How did Meyer and Ebert come into contact with each other? What sort of things did they say to each other? Questions very like these may well be answered when the movie about the making of Beyond is made! Earlier today it was reported that a script about the relationship between Meyer and Ebert written by Simpsons and SCTV veteran Christopher Cluess has been picked up for production by Sobini Films, Permut Presentations, and Chautauqua Entertainment.

It’s still a long way from being cast, shot, edited, and released, but boy, are we keeping our fingers crossed. (Actually, what movie could possibly live up to one’s wildest expectations?)

The pressing question is: Who will play Ebert? Philip Seymour Hoffman? Jonah Hill? It’s an unorthodox choice but I could see Tony Hale pulling it off…..



Previously on Dangerous Minds:
Roger Ebert on Universal Health Care and Sarah Palin’s “Death Squads”
Cher vs. Christina Aguilera in ‘Burlesque’: drag queen training film or C-cup Russ Meyer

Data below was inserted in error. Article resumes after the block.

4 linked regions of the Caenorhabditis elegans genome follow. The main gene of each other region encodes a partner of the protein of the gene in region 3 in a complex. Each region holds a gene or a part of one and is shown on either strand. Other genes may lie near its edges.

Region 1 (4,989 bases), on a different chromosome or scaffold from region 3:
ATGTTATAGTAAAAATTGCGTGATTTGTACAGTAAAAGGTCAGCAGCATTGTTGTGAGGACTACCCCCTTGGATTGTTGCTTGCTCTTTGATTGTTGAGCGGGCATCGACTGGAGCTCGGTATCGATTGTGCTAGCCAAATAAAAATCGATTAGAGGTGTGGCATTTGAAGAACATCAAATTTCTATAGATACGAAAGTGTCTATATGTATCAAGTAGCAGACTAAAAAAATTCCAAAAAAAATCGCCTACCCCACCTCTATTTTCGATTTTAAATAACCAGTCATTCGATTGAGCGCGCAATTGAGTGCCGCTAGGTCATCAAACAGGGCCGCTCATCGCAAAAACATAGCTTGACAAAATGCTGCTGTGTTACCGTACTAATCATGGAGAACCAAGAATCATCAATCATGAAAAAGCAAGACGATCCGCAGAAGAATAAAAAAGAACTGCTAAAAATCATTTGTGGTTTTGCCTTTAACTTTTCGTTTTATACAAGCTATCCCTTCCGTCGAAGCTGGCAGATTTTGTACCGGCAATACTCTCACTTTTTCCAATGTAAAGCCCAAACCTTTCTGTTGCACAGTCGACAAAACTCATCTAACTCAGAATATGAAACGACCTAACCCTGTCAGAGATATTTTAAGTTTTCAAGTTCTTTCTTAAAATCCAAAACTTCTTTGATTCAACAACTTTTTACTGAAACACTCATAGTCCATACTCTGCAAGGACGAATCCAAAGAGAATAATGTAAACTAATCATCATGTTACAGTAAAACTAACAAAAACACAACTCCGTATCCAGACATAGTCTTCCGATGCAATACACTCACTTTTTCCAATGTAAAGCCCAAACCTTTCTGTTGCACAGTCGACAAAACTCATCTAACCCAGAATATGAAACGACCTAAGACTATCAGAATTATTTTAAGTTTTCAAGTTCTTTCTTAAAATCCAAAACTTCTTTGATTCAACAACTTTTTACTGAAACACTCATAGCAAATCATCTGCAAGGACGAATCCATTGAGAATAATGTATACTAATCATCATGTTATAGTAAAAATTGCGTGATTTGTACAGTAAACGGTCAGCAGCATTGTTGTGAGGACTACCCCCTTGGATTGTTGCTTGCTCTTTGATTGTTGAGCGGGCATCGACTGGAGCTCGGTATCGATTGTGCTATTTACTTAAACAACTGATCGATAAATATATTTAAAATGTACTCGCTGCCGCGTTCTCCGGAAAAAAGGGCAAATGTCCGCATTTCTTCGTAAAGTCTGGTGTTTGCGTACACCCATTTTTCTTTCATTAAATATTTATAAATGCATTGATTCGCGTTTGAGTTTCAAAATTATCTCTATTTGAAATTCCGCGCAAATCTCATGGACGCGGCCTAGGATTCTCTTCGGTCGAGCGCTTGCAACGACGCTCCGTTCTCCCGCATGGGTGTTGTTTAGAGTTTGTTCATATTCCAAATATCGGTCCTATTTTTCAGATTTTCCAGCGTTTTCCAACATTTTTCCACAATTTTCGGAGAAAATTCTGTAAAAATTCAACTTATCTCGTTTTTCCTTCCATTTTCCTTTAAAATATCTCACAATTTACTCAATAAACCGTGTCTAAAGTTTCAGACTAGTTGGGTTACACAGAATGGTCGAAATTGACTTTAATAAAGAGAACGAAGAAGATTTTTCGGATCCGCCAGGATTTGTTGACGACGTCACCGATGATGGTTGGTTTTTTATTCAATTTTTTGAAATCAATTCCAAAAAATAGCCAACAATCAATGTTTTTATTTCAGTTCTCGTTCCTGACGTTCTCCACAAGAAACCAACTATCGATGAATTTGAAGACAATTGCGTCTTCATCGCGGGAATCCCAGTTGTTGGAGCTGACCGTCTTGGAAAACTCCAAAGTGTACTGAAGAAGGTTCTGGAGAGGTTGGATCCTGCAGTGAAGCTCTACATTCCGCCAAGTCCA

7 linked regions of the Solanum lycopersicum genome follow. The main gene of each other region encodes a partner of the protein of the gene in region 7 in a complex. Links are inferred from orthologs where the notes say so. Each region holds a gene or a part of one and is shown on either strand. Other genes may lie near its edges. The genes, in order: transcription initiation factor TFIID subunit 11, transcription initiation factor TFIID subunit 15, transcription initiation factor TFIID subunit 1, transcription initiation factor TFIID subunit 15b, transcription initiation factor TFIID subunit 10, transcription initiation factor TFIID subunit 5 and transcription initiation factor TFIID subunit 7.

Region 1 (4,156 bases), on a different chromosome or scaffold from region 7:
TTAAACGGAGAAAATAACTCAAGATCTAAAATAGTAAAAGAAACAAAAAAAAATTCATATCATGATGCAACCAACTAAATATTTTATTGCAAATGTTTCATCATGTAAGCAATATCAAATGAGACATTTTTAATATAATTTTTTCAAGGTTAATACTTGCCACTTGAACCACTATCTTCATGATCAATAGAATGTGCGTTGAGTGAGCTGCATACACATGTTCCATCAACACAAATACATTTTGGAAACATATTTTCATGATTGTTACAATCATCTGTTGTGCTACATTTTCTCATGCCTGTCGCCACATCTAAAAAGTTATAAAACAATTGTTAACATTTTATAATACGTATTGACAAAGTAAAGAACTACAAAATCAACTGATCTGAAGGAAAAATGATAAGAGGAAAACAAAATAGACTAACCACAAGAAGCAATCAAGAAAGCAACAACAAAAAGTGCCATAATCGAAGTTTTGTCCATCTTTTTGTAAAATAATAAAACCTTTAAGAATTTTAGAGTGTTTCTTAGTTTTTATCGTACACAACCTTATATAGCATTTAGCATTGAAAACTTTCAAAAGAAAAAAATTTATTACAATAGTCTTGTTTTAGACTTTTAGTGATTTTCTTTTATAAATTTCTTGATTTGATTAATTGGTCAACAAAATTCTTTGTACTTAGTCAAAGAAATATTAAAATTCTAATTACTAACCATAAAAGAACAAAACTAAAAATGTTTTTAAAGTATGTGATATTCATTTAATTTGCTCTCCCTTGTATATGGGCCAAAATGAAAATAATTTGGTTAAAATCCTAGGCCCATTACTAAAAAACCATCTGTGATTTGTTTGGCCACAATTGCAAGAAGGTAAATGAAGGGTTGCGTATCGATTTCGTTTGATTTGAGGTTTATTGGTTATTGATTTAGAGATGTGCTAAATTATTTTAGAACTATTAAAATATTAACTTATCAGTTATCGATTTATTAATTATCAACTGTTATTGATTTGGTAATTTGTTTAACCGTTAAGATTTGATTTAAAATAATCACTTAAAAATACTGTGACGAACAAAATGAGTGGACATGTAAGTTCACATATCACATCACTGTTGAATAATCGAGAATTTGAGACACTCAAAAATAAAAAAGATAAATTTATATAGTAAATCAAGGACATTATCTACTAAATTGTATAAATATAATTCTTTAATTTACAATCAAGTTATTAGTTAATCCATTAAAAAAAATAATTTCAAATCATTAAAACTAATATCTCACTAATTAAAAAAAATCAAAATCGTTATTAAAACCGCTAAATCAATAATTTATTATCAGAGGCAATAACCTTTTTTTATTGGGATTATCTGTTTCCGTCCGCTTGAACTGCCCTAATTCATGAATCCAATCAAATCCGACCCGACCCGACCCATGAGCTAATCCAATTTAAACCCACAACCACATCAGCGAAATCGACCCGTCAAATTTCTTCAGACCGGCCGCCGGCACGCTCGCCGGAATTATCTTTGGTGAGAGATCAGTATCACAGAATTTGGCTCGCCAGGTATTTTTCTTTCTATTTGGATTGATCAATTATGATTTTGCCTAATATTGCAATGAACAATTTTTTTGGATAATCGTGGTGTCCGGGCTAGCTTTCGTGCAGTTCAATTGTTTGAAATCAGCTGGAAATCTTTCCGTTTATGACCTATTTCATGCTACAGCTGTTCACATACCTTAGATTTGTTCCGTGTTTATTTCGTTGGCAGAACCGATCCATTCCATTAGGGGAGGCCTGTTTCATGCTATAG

Posted by Martin Schneider | Leave a comment
‘Faster, Pussycat! Kill! Kill!’: Watch it here now!

Here it is in all of its unadulterated glory, Russ Meyer’s riot grrrl masterpiece Faster, Pussycat! Kill! Kill! , the film John Waters called “beyond a doubt, the best movie ever made. It is possibly better than any film that will be made in the future.”

Ladies and gentlemen, welcome to violence, the word and the act. While violence cloaks itself in a plethora of disguises, its favorite mantle still remains… sex. Violence devours all it touches, its voracious appetite rarely fulfilled. Yet violence doesn’t only destroy, it creates and molds as well. Let’s examine closely then this dangerously evil creation, this new breed encased and contained within the supple skin of woman. The softness is there, the unmistakable smell of female, the surface shiny and silken, the body yielding yet wanton. But a word of caution: handle with care and don’t drop your guard. This rapacious new breed prowls both alone and in packs, operating at any level, any time, anywhere, and with anybody. Who are they? One might be your secretary, your doctor’s receptionist… or a dancer in a go-go club!

In stunning black and white.

Posted by Marc Campbell | Leave a comment
‘Beyond the Valley of the Dolls’ star Cynthia Myers, RIP
08:37 pm


Russ Meyer
Cynthia Myers

Sad to hear that Cynthia Myers, best known for her roll as bass playing Casey Anderson in the fictional all-girl rockers, “The Carrie Nations” in Russ Meyer’s Beyond the Valley of the Dolls, and for being Playboy magazine’s Playmate of the Month for the December 1968 issue, died on November 4, 2011.